- The Washington Times - Saturday, February 15, 2003

Chief U.N. arms inspector Hans Blix yesterday illustrated the futility of attempting to achieve disarmament via weapons inspections in Iraq, where Saddam Hussein's regime is actively working to subvert the process. But, as Secretary of State Colin Powell adeptly demonstrated in his forceful response, Mr. Blix has achieved little more than a series of empty procedural victories, while Baghdad continues to hide its prohibited weapons programs and prevent meaningful inspections from taking place.
Mr. Blix said that inspectors have been rummaging around places like Iraqi presidential sites and missile production facilities, collecting samples of chemical and biological weapons. He also conceded that Baghdad was still refusing to allow scientists who had worked on WMD programs to be interviewed outside the presence of Iraqi officials a point Mr. Powell made in his detailed Feb. 5 report to the U.N. Security Council.
It's worth knowing that Mr. Blix's credulousness about Saddam's promises was reminiscent of British Prime Minister Neville Chamberlain's appeasement of Hitler. In the circumstances of the inspectors in Iraq, Mr. Blix welcomed Saddam's "presidential decree," which we are supposed to believe calls for a ban on the production of weapons of mass destruction. Mr. Blix was accepting of the instances, at least for now, in which the Iraqis have reduced the number of "minders" (goons) from five to one per inspector. After meeting Hitler on Sept. 15, 1938, to negotiate the surrender of the Sudetenland, Chamberlain termed the German ruler "a man who could be relied upon."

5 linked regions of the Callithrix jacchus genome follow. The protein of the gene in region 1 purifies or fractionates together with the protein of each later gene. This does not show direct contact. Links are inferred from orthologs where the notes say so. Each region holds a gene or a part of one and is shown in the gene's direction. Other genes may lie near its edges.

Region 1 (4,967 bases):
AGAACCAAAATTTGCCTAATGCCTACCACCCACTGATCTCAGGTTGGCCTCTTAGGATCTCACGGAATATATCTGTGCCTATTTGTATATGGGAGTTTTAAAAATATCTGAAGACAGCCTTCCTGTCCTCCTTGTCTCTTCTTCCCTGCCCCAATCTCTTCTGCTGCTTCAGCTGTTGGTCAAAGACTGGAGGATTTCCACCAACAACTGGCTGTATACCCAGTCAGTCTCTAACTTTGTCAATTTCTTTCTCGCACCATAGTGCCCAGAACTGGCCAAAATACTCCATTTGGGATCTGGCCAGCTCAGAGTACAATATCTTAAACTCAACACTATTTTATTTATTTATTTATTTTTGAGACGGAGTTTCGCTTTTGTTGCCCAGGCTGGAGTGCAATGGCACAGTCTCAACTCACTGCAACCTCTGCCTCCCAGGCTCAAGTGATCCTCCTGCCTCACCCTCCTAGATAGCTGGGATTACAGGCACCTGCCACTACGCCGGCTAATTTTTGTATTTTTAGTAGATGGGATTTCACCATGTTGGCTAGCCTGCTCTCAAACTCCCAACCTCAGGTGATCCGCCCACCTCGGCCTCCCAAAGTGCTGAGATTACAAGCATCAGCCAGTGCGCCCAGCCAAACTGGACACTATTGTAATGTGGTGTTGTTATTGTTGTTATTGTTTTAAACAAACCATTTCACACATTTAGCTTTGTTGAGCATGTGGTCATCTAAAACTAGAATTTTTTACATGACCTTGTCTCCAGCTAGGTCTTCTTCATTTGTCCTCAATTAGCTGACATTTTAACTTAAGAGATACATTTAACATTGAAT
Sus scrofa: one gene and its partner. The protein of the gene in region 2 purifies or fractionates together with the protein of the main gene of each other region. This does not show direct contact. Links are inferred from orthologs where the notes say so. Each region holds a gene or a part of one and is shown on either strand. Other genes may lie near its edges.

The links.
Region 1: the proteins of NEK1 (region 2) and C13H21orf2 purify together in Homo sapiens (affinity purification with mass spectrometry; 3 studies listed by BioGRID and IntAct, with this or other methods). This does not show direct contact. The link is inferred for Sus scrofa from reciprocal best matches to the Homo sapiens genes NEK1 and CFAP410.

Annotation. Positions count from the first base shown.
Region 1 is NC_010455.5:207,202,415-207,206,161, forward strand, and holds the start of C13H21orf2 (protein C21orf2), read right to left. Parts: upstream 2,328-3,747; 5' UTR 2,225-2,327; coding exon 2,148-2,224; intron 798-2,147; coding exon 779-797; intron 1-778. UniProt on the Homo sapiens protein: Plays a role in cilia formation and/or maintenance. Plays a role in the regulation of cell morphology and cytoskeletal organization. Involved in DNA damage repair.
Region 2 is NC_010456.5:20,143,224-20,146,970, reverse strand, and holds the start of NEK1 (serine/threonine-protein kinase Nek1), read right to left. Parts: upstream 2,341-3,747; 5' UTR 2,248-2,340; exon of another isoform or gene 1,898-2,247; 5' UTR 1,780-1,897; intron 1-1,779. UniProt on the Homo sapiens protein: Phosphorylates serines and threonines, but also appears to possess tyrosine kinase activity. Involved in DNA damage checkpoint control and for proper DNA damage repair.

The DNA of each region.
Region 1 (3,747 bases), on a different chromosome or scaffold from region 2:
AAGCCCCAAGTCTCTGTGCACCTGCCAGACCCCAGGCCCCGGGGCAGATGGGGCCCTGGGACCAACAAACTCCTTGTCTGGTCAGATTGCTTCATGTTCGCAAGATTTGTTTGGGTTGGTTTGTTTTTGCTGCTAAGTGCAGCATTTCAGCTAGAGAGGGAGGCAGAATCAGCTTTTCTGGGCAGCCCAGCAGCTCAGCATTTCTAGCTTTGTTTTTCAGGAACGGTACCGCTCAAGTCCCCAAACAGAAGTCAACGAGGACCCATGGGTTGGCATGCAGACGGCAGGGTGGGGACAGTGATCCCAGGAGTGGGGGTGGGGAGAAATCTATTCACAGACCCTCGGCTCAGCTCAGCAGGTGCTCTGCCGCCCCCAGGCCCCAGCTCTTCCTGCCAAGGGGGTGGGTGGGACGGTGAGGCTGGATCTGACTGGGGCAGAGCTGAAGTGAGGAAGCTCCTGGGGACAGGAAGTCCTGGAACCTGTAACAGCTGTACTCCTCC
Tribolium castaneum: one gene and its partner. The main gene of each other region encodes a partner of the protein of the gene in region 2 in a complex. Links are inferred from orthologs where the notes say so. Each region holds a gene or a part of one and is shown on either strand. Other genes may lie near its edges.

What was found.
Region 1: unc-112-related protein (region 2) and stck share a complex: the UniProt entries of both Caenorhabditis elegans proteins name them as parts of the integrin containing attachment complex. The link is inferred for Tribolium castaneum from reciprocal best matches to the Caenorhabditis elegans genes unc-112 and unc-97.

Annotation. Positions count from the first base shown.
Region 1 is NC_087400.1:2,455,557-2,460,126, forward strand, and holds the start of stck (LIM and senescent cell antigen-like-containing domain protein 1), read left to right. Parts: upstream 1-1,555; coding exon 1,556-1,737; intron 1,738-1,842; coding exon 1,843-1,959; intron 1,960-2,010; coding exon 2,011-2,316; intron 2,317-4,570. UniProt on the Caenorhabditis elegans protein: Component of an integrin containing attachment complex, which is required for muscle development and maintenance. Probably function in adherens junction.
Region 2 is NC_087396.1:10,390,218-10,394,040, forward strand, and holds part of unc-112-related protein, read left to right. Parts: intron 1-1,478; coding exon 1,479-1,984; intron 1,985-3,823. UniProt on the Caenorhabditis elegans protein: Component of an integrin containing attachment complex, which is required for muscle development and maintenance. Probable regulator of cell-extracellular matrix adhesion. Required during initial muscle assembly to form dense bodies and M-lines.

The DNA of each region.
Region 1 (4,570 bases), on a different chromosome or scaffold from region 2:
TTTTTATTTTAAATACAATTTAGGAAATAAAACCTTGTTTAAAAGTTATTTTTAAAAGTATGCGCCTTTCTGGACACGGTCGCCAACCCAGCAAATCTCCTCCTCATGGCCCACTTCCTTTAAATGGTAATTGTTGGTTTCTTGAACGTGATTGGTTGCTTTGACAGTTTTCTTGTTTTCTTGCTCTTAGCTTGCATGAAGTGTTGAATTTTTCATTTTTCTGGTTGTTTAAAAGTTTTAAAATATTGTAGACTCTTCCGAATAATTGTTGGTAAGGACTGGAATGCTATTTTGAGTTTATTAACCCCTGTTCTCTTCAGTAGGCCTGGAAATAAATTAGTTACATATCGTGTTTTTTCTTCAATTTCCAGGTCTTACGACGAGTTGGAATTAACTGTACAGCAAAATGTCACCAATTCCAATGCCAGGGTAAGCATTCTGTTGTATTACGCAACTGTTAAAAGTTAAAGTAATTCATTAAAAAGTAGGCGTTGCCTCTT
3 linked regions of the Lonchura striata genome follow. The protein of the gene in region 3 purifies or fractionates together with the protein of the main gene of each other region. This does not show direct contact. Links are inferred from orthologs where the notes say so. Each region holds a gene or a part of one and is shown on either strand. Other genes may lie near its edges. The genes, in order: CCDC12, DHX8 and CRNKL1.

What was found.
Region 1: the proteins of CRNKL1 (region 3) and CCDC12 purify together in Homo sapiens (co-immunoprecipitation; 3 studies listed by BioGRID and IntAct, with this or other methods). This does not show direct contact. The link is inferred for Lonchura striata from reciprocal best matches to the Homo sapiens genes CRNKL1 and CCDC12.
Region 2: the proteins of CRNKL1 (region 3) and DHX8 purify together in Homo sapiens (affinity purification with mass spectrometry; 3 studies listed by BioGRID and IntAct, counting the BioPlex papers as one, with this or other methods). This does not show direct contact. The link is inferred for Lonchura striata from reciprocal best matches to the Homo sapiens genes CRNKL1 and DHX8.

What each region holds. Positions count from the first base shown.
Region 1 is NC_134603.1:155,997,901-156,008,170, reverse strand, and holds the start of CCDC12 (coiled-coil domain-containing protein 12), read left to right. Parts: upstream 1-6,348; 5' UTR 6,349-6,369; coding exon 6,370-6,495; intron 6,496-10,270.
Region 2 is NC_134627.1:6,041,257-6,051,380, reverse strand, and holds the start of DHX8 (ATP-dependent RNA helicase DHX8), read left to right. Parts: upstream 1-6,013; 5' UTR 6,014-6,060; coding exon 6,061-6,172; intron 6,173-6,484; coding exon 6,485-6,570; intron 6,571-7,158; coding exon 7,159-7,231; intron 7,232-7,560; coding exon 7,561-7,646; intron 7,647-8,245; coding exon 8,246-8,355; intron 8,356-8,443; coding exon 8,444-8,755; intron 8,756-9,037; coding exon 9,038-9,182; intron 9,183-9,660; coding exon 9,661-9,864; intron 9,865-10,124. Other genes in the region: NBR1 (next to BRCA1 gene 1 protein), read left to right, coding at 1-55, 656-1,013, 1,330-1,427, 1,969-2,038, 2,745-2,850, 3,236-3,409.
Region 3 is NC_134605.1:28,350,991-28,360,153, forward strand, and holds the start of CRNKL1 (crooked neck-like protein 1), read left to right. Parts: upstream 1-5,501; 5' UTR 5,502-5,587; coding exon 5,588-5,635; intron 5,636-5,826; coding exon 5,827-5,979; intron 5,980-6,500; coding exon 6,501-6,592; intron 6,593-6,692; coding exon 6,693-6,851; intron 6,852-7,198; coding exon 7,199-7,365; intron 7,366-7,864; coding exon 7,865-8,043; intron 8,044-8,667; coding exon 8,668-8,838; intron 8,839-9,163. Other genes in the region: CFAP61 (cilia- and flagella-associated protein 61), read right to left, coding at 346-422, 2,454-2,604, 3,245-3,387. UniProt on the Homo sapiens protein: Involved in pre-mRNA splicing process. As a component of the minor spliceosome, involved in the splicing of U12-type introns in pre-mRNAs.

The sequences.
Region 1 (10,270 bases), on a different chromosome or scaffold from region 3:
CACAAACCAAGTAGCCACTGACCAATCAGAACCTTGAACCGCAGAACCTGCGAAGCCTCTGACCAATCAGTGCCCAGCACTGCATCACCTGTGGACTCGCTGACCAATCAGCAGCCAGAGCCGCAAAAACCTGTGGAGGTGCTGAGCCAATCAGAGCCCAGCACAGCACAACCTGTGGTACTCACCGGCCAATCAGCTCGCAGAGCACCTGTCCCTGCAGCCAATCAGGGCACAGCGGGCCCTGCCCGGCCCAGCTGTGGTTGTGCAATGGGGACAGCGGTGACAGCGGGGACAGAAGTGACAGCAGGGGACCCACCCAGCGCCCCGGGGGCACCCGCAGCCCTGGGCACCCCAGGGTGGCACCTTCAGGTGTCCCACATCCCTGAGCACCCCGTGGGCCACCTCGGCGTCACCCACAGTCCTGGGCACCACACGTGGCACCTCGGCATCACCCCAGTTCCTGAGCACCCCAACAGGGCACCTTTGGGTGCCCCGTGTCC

Saddam already has proven that he cannot and must not be trusted, Secretary Powell said in his scathing rebuttal:
"I'm pleased that a few people have come forward for interviews, but not all the people who should be coming forward for interviews, and with the freedom to interview them in a manner that their safety can be protected and the safety of their families can be protected, as required by U.N. Resolution 1441. … Does anybody think a decree from Saddam Hussein directed to whom is going to fundamentally change the situation? And to say that new commissions are being formed that will go find materials that they claim are not there in the first placecan anybody honestly believe that either one of these two new commissions will actively seek out information that they have actively been trying to deny to the world community, to the inspectors for the last 11-plus years?"
The secretary, yet again, made an unmistakable case: Iraq must not be permitted to continue avoiding disarmament.

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